Dilemmas of Funding
Dilemmas of Funding
Newsletter March 1984
FOR several months before we started Saheli we discussed how we could raise funds for our work. Each time we calculated our expenses for running a shelter, we found that we did not have the required finances. Though we were aware that money was available from government and foreign agencies for women’s projects, we as a group felt that unless we had practical experience we would not be able to utilise resources effectively.
Our first decision therefore was to be completely self reliant. Saheli was started in a donated space with donations worth Rs. 80/- collected from volunteers. We decided that we would take women into our homes if they needed shelter. All work in Saheli was done on a voluntary basis and expenses met through individual donations. We receive donations ranging from Rs. 2/- to Rs. 100/- a month from working women and men and this has been our main source of funding for the last two years.
As the work in Saheli has grown, our need for funds has increased. Over a period of time we have found we need more space for an office, to house women, to take up legal matters, to undertake educational and other activities. Within Saheli opinion has been divided as to what kind of funding is acceptable. Foreign funds are a source of controversy. We did not want to become dependent on foreign agencies and progammes, because previous experience has shown that such dependence either leads to a collapse of work when funding is withdrawn or having an assured source of funding makes a group lethargic.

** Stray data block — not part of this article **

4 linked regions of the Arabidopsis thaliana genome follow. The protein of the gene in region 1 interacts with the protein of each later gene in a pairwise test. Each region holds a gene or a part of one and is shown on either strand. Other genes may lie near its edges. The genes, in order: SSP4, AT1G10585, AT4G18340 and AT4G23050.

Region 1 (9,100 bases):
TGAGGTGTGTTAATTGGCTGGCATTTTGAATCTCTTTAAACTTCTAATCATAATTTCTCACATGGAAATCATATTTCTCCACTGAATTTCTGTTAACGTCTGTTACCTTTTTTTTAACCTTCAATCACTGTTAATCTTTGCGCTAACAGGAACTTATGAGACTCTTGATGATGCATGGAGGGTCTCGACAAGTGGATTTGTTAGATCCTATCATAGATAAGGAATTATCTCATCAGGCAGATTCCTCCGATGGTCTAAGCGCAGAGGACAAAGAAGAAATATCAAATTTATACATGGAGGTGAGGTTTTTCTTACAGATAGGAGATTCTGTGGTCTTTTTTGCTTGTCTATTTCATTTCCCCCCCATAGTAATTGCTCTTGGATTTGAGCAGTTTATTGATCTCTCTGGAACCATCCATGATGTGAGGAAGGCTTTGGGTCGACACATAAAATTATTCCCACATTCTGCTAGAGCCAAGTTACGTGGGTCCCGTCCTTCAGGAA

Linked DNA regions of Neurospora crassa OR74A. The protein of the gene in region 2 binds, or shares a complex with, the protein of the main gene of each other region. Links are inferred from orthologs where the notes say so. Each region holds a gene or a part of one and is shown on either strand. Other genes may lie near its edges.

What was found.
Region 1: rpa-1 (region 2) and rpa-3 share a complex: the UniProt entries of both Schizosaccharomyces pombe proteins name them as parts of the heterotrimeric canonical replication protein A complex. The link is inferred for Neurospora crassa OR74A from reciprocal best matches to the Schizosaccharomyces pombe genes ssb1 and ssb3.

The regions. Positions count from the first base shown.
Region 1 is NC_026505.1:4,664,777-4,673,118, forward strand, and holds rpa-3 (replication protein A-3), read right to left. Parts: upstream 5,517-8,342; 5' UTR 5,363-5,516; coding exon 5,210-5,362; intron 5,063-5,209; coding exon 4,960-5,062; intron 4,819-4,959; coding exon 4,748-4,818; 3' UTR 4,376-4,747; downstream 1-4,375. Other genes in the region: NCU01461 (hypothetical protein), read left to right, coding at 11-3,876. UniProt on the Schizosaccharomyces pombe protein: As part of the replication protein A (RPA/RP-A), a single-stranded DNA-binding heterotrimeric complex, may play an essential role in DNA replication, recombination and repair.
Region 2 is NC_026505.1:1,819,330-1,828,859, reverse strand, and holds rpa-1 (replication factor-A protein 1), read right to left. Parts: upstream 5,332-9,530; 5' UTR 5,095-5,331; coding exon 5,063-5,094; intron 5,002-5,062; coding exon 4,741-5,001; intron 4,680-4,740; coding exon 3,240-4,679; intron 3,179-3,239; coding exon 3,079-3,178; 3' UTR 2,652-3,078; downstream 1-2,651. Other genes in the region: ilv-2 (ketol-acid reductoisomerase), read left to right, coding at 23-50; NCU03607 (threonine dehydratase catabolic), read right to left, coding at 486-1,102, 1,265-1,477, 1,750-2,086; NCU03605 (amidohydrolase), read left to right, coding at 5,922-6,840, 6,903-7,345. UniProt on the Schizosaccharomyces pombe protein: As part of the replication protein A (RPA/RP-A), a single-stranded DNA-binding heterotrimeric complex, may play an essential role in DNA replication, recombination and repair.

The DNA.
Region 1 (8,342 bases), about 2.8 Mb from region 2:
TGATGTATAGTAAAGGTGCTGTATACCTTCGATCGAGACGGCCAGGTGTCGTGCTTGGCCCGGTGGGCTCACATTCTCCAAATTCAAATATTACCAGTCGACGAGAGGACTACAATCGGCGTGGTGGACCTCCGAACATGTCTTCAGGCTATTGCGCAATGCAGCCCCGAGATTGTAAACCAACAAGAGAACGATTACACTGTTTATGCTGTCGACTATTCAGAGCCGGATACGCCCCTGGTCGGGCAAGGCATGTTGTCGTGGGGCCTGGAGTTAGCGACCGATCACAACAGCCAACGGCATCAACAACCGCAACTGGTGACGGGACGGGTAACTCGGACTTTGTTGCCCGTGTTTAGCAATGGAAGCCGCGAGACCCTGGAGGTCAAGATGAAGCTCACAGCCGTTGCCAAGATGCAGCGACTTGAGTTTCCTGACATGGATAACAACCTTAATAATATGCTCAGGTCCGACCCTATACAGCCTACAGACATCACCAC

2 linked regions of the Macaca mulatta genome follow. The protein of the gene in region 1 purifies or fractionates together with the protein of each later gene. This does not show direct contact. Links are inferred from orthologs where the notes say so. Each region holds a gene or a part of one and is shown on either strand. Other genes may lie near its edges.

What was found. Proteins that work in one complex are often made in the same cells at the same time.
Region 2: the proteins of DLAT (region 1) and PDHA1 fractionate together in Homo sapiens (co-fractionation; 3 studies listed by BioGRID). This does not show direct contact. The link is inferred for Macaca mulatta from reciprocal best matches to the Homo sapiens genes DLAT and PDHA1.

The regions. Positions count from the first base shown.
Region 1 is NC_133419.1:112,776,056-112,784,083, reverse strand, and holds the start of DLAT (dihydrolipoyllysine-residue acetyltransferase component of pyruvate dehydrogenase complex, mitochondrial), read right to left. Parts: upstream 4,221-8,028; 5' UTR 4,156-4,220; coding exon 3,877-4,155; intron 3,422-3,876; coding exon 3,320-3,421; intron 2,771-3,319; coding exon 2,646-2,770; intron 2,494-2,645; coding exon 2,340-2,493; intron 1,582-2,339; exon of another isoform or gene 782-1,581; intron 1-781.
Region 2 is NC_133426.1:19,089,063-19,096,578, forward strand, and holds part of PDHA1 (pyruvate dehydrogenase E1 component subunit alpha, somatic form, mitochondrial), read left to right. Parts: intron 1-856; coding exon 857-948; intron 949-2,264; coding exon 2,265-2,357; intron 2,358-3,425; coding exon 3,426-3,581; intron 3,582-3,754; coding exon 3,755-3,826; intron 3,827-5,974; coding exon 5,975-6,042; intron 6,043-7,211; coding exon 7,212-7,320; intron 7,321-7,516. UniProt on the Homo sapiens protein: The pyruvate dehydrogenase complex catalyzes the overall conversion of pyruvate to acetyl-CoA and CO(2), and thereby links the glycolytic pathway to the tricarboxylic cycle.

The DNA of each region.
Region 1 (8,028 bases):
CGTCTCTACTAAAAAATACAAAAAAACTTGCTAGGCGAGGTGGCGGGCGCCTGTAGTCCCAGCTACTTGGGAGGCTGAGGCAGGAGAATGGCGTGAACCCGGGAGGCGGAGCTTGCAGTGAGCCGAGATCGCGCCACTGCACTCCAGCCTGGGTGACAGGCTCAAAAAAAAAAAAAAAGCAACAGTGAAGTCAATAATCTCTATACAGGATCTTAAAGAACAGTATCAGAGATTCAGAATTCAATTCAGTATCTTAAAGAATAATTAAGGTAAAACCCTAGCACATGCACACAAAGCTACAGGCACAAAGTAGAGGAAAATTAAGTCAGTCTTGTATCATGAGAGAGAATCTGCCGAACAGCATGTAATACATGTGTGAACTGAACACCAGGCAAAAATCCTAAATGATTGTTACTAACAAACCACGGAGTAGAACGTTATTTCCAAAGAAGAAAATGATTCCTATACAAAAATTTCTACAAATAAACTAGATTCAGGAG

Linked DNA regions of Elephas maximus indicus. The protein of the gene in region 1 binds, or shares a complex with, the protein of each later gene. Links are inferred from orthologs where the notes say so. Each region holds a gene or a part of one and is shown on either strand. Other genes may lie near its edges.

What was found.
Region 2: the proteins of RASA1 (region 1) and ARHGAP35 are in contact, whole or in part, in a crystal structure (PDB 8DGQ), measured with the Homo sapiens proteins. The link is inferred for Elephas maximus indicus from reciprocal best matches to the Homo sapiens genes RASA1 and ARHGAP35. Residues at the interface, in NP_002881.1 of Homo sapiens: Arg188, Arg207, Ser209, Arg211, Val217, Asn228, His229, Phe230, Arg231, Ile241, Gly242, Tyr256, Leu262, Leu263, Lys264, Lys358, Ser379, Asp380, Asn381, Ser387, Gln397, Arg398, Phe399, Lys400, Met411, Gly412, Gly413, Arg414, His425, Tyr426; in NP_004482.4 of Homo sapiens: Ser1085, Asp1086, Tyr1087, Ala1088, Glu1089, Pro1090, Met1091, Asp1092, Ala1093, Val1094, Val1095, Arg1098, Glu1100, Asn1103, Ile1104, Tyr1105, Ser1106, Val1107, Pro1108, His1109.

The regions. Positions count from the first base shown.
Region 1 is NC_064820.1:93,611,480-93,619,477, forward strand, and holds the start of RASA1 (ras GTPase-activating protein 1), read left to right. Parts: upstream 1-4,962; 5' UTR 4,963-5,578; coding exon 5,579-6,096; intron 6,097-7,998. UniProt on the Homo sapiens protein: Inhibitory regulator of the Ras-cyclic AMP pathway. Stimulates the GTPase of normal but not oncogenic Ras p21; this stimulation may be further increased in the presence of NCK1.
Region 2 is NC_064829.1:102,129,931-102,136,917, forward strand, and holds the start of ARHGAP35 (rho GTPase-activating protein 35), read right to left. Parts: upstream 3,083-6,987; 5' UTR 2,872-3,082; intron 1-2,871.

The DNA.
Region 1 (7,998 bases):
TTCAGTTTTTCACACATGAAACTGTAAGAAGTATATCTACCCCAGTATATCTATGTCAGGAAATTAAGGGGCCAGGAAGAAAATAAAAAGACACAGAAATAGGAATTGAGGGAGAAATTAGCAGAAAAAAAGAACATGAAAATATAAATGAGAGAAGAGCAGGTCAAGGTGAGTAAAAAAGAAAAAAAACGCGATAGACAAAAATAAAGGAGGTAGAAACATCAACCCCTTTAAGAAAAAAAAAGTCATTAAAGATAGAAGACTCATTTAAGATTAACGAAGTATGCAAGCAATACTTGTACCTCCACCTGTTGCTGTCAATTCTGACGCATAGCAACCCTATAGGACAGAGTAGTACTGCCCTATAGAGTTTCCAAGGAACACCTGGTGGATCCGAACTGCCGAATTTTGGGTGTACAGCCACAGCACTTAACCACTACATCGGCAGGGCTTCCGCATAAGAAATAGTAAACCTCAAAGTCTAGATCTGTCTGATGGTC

Closer home, government funding is available through the Ministry of Social Welfare. To get these funds is at once easy and difficult. For a small and new group, the regulations that have to be met are insurmountable. There is also the fear, whether our right to protest against government institutions and policies will be contained by our dependence on government funding International experience also shows that at times of economic crisis, women’s programmes are one of the first to be cut back. Therefore dependence only on - government funding is not advisable.
Though ideally we would like to continue to raise all our resources from individuals, practical experience has shown that this is not always possible. For the time being we have come to the conclusion that funding from a number of sources can be used judiciously to make- our work effective and at the same time to maintain our autonomy.
We feel that individual contributions should always form the base of Saheli activities. However the government should, fund and take the responsibility for short stay homes. A safe place to live in is a woman’s right.
To date we have raised Rs. 30,000 - through individual donations and this year received Rs. 30,000 form the Legal Aid committee for case work and Rs. 8,000 from the Ministry of Social Welfare to start a short stay home.
We have also decided to take institutional funds for certain one time expenditures. These may include, library, equipment and some specific activities.
Our thinking has evolved over time and decisions have been made based on urgent needs. We would like to maintain and extend our links to individual donors because they have been the most valuable source of funds in providing us with autonomy and at the same time informing us of the relevance of our work.